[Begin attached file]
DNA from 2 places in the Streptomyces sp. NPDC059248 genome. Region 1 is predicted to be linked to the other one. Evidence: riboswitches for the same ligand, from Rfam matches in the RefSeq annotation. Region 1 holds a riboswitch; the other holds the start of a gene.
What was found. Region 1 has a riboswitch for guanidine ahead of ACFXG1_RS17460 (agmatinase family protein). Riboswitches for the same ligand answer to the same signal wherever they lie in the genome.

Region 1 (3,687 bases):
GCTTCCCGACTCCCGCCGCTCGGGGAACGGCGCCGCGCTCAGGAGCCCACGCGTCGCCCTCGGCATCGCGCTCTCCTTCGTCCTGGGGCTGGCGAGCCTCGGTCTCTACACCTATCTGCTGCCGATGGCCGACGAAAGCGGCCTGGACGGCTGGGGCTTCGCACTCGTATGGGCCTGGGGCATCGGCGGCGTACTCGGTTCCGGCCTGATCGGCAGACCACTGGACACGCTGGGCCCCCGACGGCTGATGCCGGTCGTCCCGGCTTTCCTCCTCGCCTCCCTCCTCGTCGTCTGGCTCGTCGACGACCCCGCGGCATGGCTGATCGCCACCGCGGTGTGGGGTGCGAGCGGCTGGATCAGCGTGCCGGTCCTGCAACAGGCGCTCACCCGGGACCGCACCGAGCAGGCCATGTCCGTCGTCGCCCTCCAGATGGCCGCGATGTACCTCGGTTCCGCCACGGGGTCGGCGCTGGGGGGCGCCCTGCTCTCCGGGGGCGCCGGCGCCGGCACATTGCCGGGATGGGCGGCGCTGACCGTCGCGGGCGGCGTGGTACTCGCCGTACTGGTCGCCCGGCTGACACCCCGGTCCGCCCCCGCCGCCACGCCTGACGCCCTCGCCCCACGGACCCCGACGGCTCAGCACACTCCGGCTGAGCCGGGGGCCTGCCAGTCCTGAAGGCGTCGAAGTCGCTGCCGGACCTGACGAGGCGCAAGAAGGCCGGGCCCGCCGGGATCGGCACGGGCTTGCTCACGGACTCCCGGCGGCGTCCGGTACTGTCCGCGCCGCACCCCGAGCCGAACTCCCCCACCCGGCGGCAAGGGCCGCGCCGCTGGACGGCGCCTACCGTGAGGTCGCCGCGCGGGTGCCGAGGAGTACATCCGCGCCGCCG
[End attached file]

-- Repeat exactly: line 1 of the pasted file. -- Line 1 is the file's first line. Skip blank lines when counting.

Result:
DNA from 2 places in the Streptomyces sp. NPDC059248 genome. Region 1 is predicted to be linked to the other one. Evidence: riboswitches for the same ligand, from Rfam matches in the RefSeq annotation. Region 1 holds a riboswitch; the other holds the start of a gene.